Whereas many of the plants have been slow to flower, some of the orchids have not..  To see the orchids you generally need to up in the forest canopy, 88% of the Costa Rican orchids are epiphytic, they are up at the top of the trees.  But occasionally you may be lucky to see some that have found a suitable location nearer to the ground.  When not in bloom it is easy to miss them as many orchids have small insignificant flowers,  but  not all, others when in flower can have quite a showy display.  Orchidaceae is a very species rich family of flowering plants rivalled only by the Asteraceae or daisy family in terms of numbers.  Being so diverse makes them hard to identify.  Many people admire them for their aesthetic, if sometimes subtle, beauty.  They are therefore a group of greater interest to orchid specialists in terms of identification and geographical distribution.  Equaled by the diversity of species and form of the flowers are the number of ways in which orchids become pollinated.  Some of them have evolved means of attracting pollinators that would seem to be, on first reading, the stuff purely of science fiction.

Around the gardens and forests there are orchids that are slightly more obvious.  Growing on some of the garden trees as epiphytes are the white-flowered, night-perfumed Lady of the Night, (Brassavola nodosa).  At night the white flowers give off a heavy sweet perfume that attracts in hawkmoths.  The moths hover in front of the flower and using the long proboscis probe for nectar.  While doing so they become covered in pollen which is then transferred to the next flower they visit.  Not too far away growing in the borders are the Bamboo Orchids, (Arundina graminifolia).  This is a terrestrial orchid native to south east Asia.  It is however widely grown in Costa Rican gardens.  The purple bee pollinated blooms are born on long thin stems that resemble a bamboo stem.

Brassavola nodosa. Orchidaceae

Lady of the Night, (Brassavola nodosa)

On the forest trails growing low down and in locations near to water you may find, (Stanhopea cirrhata).  Stanhopea species emit an scent that attracts certain species of orchid bee.  The males gather the scent which they mix with other plant volatiles to produce their own perfumes.  The structure of the Stanhopea orchid is such that while the bee is gathering the scent a pollen package is attached to the bee which unwittingly transfers it to the next orchid it visits.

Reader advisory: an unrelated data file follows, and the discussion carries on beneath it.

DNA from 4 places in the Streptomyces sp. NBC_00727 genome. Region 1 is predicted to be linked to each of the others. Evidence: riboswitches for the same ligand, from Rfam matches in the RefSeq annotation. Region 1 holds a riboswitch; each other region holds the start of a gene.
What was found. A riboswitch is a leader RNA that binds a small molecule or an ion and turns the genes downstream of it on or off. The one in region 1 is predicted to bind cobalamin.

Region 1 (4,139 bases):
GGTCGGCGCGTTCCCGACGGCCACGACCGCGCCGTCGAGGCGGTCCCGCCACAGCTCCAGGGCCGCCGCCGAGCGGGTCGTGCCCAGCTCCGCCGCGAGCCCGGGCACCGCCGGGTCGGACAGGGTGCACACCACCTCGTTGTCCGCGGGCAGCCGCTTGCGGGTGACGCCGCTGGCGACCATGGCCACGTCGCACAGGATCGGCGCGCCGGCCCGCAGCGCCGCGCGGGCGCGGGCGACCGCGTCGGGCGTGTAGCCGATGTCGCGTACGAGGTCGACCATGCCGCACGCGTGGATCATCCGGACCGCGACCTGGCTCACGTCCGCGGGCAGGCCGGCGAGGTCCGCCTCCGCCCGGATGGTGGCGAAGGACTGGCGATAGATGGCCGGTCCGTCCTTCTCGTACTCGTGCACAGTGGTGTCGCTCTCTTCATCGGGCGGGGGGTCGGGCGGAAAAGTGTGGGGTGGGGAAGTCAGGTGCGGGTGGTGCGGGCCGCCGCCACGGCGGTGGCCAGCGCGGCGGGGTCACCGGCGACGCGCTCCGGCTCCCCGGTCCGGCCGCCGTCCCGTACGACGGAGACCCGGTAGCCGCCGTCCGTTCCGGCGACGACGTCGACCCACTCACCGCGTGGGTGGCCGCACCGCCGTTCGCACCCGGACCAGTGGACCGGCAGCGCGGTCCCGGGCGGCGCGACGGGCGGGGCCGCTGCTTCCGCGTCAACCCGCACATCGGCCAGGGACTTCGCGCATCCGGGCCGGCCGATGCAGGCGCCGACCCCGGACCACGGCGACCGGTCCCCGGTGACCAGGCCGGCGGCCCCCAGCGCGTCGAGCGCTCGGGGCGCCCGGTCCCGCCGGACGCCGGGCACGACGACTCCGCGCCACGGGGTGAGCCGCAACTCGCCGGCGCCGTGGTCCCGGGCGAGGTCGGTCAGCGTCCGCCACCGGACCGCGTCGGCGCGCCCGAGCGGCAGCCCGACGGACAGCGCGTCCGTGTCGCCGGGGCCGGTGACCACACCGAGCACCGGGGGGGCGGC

Stanhopea cirrhata. Orchidaceae.

Stanhopea cirrhata

There are some orchids whose flowers are as green as their leaves. Numbering amongst them is the Vanilla Orchid, (Vanilla planifolia).  In the wild Vanilla orchids are pollinated by orchid bees but when commercially grown and pollinated by hand.  Growing on the sides of trees are some of the green flowered Epidendrum Orchids.  There are about 160 species of Epidendrum in Costa Rica which makes them a little difficult to identify.

Vanilla planifolia. Orchidaceae.

Vanilla Orchid, (Vanilla planifolia)

Epidendrum sp. Orchidaceae.

Epidendrum sp

Dragons and Damsels

If you spend enough time by any body of water around the grounds then you are likely to see some of the Odonates; dragonflies and damselflies.  The dragonflies can more commonly be found still bodies of water such as the pond whereas the damselflies seem to frequent areas closer to running water such as the creek.  They can also be seen in the gardens and throughout the forest too.  You can tell a dragon from a damsel when they land as the dragonflies perch with the wings out to the sides whereas the damselflies perch with the wings folded together over the back.

You have to have patience to photograph dragon and damselflies.  They react to the slightest movement near them by taking to the air.  They do have favored perches though so if you set the camera up on a tripod or simply rest in a comfortable position, camera in hand, they well almost always return in short time and alight at the place from which they took off.